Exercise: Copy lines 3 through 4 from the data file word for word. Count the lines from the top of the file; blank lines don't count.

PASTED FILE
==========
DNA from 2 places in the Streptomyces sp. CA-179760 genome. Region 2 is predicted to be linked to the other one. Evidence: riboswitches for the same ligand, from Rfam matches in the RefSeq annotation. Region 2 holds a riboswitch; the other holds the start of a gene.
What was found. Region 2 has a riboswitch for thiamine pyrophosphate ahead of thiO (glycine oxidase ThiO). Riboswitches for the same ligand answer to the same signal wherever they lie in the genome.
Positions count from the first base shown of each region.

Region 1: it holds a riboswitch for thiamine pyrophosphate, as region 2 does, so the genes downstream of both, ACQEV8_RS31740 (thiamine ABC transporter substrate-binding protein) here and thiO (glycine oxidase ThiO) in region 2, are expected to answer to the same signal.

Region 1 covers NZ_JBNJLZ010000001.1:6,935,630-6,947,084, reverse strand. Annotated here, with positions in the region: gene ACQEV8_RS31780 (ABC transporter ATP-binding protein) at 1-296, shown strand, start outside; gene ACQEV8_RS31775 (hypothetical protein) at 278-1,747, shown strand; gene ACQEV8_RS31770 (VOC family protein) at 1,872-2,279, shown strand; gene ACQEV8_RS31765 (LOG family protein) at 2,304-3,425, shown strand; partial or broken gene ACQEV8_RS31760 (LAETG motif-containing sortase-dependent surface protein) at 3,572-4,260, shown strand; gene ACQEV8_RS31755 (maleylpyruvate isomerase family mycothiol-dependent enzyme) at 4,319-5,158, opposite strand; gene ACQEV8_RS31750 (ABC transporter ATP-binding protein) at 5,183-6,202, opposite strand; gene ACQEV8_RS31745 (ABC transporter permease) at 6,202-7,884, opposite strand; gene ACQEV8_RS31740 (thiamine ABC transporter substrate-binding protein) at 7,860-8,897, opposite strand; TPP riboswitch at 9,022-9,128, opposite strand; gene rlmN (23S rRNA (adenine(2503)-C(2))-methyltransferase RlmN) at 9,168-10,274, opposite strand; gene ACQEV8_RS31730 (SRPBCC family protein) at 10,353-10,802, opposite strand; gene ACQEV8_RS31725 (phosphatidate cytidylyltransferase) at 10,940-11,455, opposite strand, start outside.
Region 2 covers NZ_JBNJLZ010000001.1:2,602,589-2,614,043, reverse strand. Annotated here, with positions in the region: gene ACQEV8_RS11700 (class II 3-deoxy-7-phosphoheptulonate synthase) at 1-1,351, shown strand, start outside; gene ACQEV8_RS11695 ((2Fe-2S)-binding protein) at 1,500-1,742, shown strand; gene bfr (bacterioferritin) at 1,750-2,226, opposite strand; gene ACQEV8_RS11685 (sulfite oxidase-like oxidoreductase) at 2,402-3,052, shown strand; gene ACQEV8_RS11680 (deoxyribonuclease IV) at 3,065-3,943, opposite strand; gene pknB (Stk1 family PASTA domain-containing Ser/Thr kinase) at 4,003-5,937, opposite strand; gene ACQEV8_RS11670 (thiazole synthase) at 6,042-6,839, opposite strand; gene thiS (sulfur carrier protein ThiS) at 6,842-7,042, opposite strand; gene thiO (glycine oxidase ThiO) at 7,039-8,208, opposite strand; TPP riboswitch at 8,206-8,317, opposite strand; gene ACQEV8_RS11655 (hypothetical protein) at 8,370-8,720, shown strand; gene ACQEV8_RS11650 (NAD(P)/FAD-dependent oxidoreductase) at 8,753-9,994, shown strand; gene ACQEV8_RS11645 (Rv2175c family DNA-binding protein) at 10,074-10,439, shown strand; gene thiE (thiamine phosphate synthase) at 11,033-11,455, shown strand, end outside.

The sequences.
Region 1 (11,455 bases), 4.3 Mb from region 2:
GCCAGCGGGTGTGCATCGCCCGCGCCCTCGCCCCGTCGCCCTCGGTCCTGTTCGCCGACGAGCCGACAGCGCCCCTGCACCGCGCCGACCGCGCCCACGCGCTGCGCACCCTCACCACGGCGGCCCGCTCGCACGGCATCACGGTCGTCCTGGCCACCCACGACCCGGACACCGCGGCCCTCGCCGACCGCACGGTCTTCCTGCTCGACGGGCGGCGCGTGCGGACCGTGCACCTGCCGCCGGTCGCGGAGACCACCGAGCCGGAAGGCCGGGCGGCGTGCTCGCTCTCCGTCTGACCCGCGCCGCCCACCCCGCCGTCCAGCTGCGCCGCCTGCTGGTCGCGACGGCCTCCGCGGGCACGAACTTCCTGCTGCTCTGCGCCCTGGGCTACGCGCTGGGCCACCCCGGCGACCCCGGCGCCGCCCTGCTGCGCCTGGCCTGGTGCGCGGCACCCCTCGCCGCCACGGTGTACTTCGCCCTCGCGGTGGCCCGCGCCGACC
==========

Positions count from the first base shown of each region.

Region 1: it holds a riboswitch for thiamine pyrophosphate, as region 2 does, so the genes downstream of both, ACQEV8_RS31740 (thiamine ABC transporter substrate-binding protein) here and thiO (glycine oxidase ThiO) in region 2, are expected to answer to the same signal.